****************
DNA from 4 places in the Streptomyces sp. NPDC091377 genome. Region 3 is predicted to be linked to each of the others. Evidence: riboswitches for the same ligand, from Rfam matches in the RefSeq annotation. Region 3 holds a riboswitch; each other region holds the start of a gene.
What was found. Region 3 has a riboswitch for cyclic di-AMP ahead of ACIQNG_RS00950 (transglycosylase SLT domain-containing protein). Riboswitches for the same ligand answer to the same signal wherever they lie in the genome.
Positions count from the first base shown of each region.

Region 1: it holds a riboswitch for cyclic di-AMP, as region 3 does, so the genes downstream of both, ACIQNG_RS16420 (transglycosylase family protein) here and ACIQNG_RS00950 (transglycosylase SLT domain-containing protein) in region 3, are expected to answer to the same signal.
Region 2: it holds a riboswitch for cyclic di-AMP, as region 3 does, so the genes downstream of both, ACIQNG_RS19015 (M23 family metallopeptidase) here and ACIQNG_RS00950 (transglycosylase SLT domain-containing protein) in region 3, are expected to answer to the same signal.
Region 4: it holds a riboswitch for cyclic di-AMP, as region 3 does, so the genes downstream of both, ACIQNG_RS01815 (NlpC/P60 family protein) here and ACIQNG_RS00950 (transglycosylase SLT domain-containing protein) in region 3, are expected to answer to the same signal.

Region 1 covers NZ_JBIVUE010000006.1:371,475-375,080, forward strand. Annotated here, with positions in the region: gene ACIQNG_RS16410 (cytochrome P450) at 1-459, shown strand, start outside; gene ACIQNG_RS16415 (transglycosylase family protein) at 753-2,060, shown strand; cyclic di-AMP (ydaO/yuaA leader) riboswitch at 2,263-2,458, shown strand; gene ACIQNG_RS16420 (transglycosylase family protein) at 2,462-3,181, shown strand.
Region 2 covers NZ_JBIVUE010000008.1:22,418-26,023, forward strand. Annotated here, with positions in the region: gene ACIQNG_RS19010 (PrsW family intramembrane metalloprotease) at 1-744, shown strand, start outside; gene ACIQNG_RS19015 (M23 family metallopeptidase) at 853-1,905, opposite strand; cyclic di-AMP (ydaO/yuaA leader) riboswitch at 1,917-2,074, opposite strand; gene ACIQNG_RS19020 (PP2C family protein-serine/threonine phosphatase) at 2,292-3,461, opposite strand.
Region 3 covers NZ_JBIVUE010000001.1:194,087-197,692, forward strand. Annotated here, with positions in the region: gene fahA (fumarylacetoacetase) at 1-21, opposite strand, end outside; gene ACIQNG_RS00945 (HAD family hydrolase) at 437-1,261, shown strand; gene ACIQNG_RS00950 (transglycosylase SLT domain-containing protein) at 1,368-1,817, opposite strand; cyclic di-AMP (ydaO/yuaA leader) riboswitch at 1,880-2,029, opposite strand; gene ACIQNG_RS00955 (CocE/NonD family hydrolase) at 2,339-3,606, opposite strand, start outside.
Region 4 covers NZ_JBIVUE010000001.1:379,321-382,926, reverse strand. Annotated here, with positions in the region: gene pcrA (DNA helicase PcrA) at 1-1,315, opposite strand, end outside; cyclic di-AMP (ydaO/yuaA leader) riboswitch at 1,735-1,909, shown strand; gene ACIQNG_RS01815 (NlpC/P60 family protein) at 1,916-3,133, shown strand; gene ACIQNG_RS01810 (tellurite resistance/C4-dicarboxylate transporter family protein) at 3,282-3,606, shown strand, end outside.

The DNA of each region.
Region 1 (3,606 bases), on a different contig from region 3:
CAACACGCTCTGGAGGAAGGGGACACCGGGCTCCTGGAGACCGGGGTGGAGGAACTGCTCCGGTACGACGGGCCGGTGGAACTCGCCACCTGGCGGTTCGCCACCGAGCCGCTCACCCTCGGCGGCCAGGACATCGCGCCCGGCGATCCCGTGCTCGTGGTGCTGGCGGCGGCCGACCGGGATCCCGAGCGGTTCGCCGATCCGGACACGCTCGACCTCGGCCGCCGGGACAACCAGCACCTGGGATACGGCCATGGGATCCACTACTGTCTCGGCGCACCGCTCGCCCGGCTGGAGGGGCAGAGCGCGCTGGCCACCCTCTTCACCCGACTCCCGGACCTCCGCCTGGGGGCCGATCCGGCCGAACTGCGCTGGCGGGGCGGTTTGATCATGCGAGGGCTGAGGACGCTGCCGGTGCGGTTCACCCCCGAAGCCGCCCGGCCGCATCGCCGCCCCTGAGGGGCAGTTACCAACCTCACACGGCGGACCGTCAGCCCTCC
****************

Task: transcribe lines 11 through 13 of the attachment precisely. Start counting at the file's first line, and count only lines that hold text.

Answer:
The DNA of each region.
Region 1 (3,606 bases), on a different contig from region 3:
CAACACGCTCTGGAGGAAGGGGACACCGGGCTCCTGGAGACCGGGGTGGAGGAACTGCTCCGGTACGACGGGCCGGTGGAACTCGCCACCTGGCGGTTCGCCACCGAGCCGCTCACCCTCGGCGGCCAGGACATCGCGCCCGGCGATCCCGTGCTCGTGGTGCTGGCGGCGGCCGACCGGGATCCCGAGCGGTTCGCCGATCCGGACACGCTCGACCTCGGCCGCCGGGACAACCAGCACCTGGGATACGGCCATGGGATCCACTACTGTCTCGGCGCACCGCTCGCCCGGCTGGAGGGGCAGAGCGCGCTGGCCACCCTCTTCACCCGACTCCCGGACCTCCGCCTGGGGGCCGATCCGGCCGAACTGCGCTGGCGGGGCGGTTTGATCATGCGAGGGCTGAGGACGCTGCCGGTGCGGTTCACCCCCGAAGCCGCCCGGCCGCATCGCCGCCCCTGAGGGGCAGTTACCAACCTCACACGGCGGACCGTCAGCCCTCC